Cool down with refreshing aguas frescas
- 4 quarts water
- 3 cups white sugar, or to taste
- 3 cinnamon sticks
- 1 pound fresh or 1 (16-ounce) jar of tejocotes (hawthorn fruit), drained and halved
- 2 pounds sugarcane (fresh or frozen), cut into 4-inch-long sections and quartered
- 4 apples, cored and cut into small chunks
- 1 pound fresh guava fruit, quartered
- ½ pound prunes
- ½ pound raisins
- ½ pound tamarind pods, peeled and cleaned of debris
- 1 cup dried hibiscus flowers
- ½ fresh orange
- 2 cloves
- Dark rum (optional)
About this recipe
I was a winter baby. My birthday is one day before Las Posadas, a Mexican winter holiday rich with food. The holiday takes place over several days and several homes. Each participating household prepares an extravagant feast or celebration, offering up their very best until December 24, La Noche Buena.
Because my birthday was nestled right into this culinary celebration, memories of the food preparation are cemented into my brain. Delicious breads, tamales, meats, sauces, desserts and warm beverages abound during Las Posadas.
Ponche de Frutas, a seasonal warm fruit punch, has always been a staple to the winter celebrations in my home. As soon as the weather turns cold, you will find me making the first of my dozen batches before the actual days of festivities.
Preparing the ingredients is a fun activity for kids. They get to peel the tamarind pods, while sneaking a few here and there to eat, and learn about rarely seen tejocotes and guava. Still, cutting up the sugarcane was by far my favorite part of making Ponche de Frutas. When my dad was able to find long, fresh stalks, he would dramatically chop them down with his knife, using it like a machete. We were allowed to have a few pieces to chew on while we eagerly watched the ponche brew.
I am far from my home country of Mexico now, but my memories are alive and well. Now, I get to create these memories for my kids. Walking through the trees at Molter Family Orchards in Benton Harbor with my children and hand-picking apples to store for winter and use in our punch is a new tradition for my family. We are making new family memories that will live for years to come. Keeping my family’s culture alive through preparing traditional heritage foods with my children goes hand-in-hand with supporting the local families who have been farming here in Michiana for several generations.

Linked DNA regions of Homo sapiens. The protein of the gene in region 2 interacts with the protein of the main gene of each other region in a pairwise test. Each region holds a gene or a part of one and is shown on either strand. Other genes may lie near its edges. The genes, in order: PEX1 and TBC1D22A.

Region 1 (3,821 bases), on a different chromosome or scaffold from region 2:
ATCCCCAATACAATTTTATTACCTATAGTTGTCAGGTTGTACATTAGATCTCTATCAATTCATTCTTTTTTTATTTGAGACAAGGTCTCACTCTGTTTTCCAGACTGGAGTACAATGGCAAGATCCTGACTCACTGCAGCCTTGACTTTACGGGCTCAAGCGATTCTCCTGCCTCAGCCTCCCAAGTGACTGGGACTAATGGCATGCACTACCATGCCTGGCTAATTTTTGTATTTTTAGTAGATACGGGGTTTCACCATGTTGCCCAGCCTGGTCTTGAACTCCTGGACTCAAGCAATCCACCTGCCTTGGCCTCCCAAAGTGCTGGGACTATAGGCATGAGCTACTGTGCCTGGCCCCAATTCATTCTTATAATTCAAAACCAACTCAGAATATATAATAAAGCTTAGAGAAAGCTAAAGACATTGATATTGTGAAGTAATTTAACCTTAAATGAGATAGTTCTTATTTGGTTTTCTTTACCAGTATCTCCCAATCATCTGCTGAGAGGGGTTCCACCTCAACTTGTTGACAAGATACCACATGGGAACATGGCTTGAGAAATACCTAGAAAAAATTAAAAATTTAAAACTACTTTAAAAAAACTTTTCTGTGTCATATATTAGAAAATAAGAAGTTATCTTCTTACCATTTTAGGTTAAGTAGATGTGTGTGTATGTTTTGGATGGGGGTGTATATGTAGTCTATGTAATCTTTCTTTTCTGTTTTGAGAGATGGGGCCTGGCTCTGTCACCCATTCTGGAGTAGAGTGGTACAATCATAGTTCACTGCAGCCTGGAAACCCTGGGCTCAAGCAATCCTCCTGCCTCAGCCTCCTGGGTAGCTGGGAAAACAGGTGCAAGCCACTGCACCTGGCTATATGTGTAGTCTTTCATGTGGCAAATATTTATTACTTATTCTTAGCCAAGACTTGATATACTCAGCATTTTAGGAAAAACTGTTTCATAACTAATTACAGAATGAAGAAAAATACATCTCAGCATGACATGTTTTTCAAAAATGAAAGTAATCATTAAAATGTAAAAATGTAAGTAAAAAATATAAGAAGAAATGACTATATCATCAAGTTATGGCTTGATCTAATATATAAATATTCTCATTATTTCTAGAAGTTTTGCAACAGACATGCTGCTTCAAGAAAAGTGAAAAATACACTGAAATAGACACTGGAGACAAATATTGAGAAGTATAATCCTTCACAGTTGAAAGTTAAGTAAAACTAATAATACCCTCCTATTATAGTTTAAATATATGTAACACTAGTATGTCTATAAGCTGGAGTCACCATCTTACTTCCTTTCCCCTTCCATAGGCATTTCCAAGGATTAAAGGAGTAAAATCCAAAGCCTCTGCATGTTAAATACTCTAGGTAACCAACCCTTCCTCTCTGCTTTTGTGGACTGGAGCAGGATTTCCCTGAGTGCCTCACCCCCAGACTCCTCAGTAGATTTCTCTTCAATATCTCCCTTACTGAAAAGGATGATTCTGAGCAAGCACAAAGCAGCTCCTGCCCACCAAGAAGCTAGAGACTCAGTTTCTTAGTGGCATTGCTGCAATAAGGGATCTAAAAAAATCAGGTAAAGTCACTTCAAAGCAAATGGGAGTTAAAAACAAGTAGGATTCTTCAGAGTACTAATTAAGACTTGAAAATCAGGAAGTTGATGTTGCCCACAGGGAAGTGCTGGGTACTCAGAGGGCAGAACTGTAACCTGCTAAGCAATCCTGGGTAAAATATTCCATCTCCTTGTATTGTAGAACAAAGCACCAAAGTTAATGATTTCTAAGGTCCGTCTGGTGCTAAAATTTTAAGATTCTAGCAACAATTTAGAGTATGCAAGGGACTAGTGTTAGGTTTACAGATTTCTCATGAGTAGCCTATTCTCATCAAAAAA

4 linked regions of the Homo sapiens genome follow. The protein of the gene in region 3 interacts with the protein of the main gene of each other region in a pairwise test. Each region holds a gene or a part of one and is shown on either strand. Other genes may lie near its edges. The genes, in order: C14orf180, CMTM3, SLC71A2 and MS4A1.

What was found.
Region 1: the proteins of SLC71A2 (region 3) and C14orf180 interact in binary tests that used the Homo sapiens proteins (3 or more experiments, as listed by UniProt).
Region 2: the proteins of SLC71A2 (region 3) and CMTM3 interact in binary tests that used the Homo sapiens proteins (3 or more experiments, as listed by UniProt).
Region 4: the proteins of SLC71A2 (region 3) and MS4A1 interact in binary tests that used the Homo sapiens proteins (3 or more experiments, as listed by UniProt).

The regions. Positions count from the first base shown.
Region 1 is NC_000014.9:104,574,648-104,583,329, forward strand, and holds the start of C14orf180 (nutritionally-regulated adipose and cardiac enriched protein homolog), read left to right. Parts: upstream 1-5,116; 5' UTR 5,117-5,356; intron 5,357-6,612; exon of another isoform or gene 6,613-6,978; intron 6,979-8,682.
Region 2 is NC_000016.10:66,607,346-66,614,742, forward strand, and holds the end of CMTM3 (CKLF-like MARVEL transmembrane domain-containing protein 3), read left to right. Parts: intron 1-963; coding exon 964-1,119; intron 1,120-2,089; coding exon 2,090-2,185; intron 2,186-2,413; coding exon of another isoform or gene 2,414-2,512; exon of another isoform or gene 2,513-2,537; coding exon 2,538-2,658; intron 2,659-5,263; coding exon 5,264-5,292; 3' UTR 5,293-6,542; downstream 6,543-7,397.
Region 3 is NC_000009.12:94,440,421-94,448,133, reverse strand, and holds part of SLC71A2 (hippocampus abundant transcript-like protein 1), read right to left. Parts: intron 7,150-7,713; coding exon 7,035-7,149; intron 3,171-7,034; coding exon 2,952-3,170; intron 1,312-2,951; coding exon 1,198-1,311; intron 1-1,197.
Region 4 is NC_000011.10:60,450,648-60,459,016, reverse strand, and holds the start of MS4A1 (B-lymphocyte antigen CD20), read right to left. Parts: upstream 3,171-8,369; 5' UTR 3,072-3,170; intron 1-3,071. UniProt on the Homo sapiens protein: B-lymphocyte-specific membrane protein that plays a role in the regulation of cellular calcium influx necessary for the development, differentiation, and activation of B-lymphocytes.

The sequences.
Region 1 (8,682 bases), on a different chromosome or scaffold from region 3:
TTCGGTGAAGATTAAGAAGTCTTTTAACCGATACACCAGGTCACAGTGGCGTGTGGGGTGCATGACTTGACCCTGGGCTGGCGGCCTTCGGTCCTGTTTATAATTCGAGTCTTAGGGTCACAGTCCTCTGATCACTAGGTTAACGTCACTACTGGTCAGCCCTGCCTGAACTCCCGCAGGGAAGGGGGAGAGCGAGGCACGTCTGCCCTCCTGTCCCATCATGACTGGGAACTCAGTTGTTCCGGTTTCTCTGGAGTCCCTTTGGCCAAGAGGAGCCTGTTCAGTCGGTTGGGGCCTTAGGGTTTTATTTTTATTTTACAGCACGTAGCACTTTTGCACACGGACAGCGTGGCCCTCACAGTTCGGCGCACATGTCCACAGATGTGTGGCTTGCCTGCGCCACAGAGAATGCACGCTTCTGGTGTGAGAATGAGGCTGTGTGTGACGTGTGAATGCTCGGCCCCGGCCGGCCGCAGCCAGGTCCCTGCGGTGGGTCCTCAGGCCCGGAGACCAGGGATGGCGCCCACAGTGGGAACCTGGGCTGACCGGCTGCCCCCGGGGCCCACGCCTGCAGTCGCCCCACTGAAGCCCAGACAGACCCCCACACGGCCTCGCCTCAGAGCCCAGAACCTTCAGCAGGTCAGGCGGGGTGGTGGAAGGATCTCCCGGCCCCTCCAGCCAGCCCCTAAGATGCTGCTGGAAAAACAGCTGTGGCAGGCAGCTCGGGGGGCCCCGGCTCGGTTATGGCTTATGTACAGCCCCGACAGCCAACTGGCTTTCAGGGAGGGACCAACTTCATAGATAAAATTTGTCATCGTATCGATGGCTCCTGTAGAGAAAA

In a 6-quart or larger pot, bring the water, sugar and cinnamon to a boil. Reduce the heat to medium low. Add in the tejocotes and sugarcane and allow them to simmer for about 15 minutes. Next, add in the apples and allow them to cook for about 5 minutes.
Toss in the guava, prunes, raisins, tamarind pods, hibiscus flowers, orange and cloves and allow them to simmer for 15 more minutes or until the fruit becomes soft. You do not want the fruit to completely fall apart, but it should be soft enough to pierce with a fork, with the exception of the sugarcane.
Reduce the heat to low. Taste the ponche for sweetness and adjust by adding more sugar. You can let the ponche simmer on low for hours to intensify its flavor. If you are allowing it to simmer for an extended time, remove the orange to prevent the peel from making the drink bitter.
Serve the ponche de frutas in mugs and decorate each with a sugarcane stick from the pot. A shot of dark rum for the adults tastes lovely in this warm winter punch. It is customary to chew on the sugarcane after you have finished your drink. I also enjoy eating the fruit at the bottom of my cup, but you can strain the drink as you serve it to guests if you prefer.